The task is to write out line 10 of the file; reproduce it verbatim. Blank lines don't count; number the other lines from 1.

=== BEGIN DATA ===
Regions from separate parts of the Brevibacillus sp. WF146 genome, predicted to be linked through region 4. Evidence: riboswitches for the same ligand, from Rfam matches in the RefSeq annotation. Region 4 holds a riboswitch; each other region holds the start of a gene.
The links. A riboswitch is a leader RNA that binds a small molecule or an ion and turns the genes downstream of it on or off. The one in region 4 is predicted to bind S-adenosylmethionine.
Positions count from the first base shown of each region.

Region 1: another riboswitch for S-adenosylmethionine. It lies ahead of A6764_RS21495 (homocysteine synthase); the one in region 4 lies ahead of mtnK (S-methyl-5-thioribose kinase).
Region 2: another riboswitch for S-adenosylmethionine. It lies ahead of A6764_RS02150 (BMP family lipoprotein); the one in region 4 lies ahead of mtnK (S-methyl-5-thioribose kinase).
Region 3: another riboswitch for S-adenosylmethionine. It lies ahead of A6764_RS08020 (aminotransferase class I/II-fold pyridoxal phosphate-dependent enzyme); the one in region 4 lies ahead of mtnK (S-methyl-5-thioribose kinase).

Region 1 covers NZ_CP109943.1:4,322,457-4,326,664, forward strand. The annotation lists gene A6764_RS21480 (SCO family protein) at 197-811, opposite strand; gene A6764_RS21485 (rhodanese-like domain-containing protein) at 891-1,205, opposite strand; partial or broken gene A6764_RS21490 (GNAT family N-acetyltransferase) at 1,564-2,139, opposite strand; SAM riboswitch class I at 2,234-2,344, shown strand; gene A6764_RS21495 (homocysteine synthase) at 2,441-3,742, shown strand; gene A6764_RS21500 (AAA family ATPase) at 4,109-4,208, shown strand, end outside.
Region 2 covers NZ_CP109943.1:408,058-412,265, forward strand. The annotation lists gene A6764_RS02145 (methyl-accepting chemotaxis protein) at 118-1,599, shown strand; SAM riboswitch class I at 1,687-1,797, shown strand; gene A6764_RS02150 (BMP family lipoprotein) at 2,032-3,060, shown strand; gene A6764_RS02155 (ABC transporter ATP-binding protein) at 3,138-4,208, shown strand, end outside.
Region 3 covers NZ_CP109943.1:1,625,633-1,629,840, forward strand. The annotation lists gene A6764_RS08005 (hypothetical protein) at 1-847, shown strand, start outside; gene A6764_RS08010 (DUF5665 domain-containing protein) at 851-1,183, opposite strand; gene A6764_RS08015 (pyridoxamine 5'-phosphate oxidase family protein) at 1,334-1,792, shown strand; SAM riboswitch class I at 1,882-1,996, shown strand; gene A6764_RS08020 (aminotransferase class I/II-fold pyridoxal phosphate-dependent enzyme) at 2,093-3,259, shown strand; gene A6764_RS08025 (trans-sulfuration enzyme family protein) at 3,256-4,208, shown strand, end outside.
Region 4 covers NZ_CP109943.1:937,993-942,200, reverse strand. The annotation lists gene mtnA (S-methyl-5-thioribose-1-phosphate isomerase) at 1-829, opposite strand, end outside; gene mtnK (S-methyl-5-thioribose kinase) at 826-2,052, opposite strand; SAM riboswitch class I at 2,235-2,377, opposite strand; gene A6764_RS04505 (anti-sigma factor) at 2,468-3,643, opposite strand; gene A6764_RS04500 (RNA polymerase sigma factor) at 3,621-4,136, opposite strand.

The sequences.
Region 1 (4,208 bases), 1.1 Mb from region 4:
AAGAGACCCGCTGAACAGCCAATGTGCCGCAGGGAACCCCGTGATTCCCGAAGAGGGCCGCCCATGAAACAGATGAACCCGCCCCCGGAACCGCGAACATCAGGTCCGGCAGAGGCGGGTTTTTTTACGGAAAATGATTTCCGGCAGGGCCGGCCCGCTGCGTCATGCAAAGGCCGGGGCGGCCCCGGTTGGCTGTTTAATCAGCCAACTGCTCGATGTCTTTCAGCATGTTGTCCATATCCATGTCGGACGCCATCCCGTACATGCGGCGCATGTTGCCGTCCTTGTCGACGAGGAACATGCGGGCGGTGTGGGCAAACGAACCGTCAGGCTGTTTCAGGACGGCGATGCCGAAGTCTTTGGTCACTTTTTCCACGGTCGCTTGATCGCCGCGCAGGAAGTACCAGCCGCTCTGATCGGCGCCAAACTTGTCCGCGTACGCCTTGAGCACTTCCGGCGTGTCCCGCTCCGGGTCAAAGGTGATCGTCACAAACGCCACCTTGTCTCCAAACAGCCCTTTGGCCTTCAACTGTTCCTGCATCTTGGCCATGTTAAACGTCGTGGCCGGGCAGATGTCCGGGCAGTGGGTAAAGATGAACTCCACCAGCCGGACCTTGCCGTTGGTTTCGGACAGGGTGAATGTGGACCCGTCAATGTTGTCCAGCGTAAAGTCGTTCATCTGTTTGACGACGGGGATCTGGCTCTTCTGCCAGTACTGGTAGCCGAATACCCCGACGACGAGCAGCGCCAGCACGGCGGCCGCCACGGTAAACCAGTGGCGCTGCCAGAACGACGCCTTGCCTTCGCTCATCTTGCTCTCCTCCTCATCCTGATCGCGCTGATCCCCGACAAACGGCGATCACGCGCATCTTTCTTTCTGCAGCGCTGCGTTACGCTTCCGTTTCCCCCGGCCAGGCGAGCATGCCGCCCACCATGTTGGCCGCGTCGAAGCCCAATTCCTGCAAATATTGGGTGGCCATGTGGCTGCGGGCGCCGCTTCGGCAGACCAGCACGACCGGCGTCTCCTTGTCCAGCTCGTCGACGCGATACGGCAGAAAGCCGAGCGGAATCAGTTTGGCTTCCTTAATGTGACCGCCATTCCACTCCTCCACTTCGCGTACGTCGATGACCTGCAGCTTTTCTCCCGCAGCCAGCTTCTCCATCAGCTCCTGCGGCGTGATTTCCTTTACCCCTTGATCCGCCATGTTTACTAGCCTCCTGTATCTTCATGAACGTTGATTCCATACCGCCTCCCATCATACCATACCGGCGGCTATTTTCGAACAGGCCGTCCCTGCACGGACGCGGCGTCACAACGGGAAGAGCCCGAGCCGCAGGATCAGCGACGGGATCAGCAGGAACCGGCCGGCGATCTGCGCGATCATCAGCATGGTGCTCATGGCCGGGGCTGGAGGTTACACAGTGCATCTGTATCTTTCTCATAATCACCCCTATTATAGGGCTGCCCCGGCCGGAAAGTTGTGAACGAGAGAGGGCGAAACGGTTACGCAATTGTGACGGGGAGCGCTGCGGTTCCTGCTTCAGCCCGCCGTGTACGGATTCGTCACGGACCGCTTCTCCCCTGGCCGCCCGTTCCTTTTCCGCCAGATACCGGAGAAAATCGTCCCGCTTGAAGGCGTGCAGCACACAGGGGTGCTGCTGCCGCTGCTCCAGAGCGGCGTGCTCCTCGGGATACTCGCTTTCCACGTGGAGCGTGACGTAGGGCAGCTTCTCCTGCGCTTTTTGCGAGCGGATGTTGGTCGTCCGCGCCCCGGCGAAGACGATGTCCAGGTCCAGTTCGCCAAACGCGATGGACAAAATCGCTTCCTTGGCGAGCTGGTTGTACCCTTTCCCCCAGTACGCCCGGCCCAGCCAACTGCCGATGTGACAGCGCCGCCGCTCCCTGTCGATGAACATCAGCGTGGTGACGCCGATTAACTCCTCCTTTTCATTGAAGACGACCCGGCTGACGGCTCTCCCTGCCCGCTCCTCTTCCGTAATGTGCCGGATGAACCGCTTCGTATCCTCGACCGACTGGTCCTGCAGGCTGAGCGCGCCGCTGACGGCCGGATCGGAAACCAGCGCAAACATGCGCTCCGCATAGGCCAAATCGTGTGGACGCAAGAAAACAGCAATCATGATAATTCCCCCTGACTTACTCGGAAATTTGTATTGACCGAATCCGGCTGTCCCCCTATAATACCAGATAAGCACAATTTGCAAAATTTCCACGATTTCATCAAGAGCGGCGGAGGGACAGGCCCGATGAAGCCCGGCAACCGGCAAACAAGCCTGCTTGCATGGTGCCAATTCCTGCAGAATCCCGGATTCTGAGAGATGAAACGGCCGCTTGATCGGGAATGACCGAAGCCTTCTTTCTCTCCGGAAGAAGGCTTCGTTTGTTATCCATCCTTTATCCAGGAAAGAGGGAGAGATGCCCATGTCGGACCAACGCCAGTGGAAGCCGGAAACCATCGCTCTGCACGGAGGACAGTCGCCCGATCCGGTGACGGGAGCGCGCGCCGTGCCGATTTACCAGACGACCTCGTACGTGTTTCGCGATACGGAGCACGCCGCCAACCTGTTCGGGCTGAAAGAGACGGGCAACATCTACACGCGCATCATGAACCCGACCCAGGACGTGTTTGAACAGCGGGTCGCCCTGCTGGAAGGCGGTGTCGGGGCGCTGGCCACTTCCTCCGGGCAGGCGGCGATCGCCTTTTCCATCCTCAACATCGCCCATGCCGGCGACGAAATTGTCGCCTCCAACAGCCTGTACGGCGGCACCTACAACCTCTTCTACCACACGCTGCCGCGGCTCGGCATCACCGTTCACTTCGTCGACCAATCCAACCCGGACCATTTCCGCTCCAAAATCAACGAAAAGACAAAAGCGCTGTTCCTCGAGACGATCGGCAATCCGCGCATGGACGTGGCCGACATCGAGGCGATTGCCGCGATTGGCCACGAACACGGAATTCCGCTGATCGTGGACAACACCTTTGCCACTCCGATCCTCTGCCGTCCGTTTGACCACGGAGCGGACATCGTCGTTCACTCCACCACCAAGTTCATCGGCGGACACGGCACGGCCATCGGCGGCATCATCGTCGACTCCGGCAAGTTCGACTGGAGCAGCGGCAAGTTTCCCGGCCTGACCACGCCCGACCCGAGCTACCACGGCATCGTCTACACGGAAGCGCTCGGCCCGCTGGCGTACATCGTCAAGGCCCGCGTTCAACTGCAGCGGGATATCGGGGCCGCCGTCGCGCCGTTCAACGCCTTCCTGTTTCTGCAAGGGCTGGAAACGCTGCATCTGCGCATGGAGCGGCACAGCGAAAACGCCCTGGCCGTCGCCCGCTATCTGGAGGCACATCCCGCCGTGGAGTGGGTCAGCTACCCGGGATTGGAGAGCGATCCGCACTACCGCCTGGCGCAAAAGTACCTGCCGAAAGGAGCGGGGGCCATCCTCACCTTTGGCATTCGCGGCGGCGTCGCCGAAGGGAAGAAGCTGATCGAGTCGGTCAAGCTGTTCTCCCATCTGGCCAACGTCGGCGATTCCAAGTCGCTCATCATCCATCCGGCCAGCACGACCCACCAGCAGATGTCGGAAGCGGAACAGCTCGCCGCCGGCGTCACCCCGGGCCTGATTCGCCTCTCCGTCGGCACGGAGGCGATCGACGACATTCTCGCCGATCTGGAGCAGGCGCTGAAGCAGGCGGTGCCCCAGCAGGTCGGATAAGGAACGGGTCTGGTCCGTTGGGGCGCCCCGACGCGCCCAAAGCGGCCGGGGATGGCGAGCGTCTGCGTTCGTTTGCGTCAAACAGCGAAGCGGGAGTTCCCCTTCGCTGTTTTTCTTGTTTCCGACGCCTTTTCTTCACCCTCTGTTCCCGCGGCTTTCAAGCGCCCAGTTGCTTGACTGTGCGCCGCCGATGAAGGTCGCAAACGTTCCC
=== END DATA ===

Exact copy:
Region 4 covers NZ_CP109943.1:937,993-942,200, reverse strand. The annotation lists gene mtnA (S-methyl-5-thioribose-1-phosphate isomerase) at 1-829, opposite strand, end outside; gene mtnK (S-methyl-5-thioribose kinase) at 826-2,052, opposite strand; SAM riboswitch class I at 2,235-2,377, opposite strand; gene A6764_RS04505 (anti-sigma factor) at 2,468-3,643, opposite strand; gene A6764_RS04500 (RNA polymerase sigma factor) at 3,621-4,136, opposite strand.